Almost A Year Into The Pandemic, Working Moms Feel ‘Forgotten,’ Journalist Says

Connecting the Dots – #YesThisIsAnArtsStory Repost from NPR

Terry Gross | 18 February 2021

The COVID-19 pandemic has left many American families without child care and in-person schooling. Those new household burdens have largely landed on the shoulders of women, says Journalist Claire Cain Miller.

Miller has been working from home, reporting on how the pandemic has affected the lives of mothers, in a New York Times series called “The Primal Scream.” It’s a subject she’s familiar with: Her children, ages 4 and 8,have been been attending school virtually since the pandemic began.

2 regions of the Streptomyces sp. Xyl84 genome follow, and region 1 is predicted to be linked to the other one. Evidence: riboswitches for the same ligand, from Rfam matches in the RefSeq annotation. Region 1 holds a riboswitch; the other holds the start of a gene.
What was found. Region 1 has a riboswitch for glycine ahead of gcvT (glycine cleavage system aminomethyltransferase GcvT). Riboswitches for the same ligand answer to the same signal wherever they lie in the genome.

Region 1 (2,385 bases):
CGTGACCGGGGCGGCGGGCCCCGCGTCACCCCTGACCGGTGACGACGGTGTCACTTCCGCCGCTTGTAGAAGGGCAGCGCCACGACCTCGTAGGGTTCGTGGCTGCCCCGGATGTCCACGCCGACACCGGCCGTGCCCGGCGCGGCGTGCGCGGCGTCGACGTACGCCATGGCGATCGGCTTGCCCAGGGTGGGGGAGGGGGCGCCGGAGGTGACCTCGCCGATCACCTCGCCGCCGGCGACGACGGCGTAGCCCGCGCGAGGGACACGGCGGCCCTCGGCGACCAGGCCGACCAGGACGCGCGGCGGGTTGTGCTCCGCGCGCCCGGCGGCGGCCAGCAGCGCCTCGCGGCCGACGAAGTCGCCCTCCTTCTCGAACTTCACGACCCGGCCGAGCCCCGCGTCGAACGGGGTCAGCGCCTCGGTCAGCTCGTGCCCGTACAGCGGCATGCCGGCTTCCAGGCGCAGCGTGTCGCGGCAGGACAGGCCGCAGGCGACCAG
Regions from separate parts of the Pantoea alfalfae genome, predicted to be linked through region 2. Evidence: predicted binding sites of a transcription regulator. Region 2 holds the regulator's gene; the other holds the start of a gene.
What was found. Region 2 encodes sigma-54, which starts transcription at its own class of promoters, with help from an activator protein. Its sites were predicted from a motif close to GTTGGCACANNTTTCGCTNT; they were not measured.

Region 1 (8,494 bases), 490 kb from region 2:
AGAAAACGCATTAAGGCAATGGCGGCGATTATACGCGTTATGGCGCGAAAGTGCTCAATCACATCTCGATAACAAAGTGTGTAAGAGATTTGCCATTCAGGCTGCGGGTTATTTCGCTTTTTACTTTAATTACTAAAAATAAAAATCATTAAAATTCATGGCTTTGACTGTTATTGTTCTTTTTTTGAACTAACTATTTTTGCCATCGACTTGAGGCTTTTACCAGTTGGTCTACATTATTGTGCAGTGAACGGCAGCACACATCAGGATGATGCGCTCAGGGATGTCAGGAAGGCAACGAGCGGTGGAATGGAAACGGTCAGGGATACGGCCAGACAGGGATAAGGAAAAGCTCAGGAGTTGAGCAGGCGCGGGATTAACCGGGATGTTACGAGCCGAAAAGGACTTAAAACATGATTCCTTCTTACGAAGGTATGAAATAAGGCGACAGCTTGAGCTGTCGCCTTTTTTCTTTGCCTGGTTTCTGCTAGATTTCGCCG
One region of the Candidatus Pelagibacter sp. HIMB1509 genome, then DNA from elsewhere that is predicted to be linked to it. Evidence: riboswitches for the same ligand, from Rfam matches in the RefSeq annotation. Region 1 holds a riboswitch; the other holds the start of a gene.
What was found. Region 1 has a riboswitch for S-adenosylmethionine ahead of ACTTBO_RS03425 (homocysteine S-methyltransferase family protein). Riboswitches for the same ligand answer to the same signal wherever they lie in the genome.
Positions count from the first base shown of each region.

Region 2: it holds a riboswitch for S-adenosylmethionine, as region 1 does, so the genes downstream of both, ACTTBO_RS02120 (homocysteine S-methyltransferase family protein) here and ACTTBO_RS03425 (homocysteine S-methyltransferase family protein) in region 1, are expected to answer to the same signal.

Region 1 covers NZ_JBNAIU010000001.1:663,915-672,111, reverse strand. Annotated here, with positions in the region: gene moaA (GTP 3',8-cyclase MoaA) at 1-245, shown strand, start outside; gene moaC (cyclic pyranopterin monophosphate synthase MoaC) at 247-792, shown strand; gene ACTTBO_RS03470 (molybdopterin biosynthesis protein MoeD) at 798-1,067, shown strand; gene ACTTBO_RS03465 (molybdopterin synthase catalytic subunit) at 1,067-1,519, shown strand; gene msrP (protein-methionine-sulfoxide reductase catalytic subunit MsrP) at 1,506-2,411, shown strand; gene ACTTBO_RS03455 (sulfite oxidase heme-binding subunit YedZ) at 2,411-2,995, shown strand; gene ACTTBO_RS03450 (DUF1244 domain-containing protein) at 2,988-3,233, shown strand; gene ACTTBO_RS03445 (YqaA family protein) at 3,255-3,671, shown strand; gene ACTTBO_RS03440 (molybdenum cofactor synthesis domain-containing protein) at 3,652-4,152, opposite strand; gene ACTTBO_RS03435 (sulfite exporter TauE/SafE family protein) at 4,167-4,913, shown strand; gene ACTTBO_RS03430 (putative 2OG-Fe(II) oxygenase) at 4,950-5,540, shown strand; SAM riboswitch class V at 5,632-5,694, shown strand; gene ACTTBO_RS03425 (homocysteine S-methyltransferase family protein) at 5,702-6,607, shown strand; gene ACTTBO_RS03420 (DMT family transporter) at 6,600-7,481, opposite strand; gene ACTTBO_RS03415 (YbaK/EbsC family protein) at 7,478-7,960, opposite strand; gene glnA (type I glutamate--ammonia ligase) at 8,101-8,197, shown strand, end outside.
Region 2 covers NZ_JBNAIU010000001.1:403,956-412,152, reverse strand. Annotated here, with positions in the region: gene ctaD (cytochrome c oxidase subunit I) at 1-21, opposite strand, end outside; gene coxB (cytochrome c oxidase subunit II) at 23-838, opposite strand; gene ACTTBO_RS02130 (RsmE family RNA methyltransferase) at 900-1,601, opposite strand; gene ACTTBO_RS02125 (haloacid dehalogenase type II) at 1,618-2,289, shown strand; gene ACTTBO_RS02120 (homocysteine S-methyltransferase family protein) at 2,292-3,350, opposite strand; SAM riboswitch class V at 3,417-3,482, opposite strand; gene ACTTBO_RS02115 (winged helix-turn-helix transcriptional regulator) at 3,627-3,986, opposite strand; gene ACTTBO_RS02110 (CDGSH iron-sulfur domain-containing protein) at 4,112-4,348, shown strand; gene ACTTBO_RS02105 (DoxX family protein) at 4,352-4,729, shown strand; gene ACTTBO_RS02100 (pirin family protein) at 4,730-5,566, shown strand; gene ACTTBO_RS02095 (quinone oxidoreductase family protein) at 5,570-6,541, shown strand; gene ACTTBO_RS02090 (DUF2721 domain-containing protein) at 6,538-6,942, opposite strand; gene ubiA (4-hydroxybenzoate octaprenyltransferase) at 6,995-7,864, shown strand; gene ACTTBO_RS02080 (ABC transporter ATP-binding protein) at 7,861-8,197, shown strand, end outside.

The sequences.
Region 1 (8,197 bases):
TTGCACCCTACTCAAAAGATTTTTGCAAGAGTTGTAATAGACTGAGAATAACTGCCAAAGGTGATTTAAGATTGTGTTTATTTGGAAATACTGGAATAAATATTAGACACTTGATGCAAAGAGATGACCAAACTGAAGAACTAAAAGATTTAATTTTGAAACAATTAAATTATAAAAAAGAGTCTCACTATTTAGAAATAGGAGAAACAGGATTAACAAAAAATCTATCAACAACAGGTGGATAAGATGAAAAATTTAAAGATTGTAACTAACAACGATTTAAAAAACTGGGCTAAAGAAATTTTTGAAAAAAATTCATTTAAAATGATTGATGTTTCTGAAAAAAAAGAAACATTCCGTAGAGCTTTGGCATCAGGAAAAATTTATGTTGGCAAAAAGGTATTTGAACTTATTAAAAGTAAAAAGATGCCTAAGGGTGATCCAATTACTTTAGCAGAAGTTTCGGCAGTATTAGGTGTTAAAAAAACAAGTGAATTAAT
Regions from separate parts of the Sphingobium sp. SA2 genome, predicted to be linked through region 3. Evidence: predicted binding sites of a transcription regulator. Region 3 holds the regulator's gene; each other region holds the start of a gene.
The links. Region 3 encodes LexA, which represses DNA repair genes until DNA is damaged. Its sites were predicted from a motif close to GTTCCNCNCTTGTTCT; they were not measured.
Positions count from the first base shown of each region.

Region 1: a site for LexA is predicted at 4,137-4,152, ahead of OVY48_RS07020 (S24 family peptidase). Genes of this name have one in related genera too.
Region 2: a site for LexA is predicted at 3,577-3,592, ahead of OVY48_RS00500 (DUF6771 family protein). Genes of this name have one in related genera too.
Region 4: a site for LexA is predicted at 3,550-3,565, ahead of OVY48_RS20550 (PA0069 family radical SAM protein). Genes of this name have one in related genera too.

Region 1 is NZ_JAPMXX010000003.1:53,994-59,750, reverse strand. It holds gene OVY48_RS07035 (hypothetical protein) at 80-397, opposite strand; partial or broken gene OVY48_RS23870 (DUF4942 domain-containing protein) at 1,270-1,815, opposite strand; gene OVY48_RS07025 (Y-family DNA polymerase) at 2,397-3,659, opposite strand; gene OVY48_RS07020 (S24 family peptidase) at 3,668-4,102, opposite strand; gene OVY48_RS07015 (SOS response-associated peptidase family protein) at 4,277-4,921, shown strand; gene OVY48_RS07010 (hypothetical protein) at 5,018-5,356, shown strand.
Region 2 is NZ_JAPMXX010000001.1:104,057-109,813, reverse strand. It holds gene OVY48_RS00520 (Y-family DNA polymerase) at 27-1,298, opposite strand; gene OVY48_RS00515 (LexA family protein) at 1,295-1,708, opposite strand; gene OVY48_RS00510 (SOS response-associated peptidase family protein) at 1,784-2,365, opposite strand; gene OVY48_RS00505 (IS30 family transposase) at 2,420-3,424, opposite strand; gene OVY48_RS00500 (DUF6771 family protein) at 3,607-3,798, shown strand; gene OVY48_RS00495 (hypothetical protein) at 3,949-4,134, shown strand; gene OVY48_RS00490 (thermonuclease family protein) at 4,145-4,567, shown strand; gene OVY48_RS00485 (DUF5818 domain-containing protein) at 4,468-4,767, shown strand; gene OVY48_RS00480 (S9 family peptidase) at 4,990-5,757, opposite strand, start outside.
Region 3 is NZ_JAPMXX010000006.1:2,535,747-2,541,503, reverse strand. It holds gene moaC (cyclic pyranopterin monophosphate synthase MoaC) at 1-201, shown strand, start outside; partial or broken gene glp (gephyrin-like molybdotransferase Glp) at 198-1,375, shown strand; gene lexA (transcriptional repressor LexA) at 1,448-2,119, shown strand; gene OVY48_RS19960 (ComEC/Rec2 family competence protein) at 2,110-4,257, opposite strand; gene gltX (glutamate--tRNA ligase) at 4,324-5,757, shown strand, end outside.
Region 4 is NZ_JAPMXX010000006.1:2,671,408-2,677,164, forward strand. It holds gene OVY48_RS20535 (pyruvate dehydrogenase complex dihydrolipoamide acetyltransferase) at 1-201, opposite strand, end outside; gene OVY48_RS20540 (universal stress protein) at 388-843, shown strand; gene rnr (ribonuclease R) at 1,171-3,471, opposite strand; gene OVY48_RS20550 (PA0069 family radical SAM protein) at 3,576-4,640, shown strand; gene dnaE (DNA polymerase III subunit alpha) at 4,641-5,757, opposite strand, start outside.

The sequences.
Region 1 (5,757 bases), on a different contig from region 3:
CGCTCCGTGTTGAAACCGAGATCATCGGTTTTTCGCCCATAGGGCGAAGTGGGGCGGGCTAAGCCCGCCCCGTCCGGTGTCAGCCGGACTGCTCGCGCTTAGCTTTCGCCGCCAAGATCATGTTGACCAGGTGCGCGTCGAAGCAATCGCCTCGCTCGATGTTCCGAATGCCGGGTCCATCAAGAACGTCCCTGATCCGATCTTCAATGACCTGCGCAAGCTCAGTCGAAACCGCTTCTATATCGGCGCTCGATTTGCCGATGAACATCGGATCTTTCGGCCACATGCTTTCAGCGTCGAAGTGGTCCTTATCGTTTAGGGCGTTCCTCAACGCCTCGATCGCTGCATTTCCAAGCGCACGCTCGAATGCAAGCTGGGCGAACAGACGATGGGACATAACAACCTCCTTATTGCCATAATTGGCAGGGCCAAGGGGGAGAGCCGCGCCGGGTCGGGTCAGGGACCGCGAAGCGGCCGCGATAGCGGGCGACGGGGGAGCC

“I hear … from people I interview — and I feel that myself — that women stepped up, mothers stepped up,” Miller says. “And at this point, a year in, there’s just this deep feeling that we’ve been forgotten about.”

Miller says increased household responsibilities have forced many working mothers — and especially Black and Latinx mothers — to scale back on their hours or leave the workforce entirely during the pandemic, further widening economic and racial disparities.

“It took a very, very slow moving process from the 1970s until today to get women where they are professionally,” Miller says. “I do worry that this has erased so much of it so quickly that it could be a massive setback for decades.”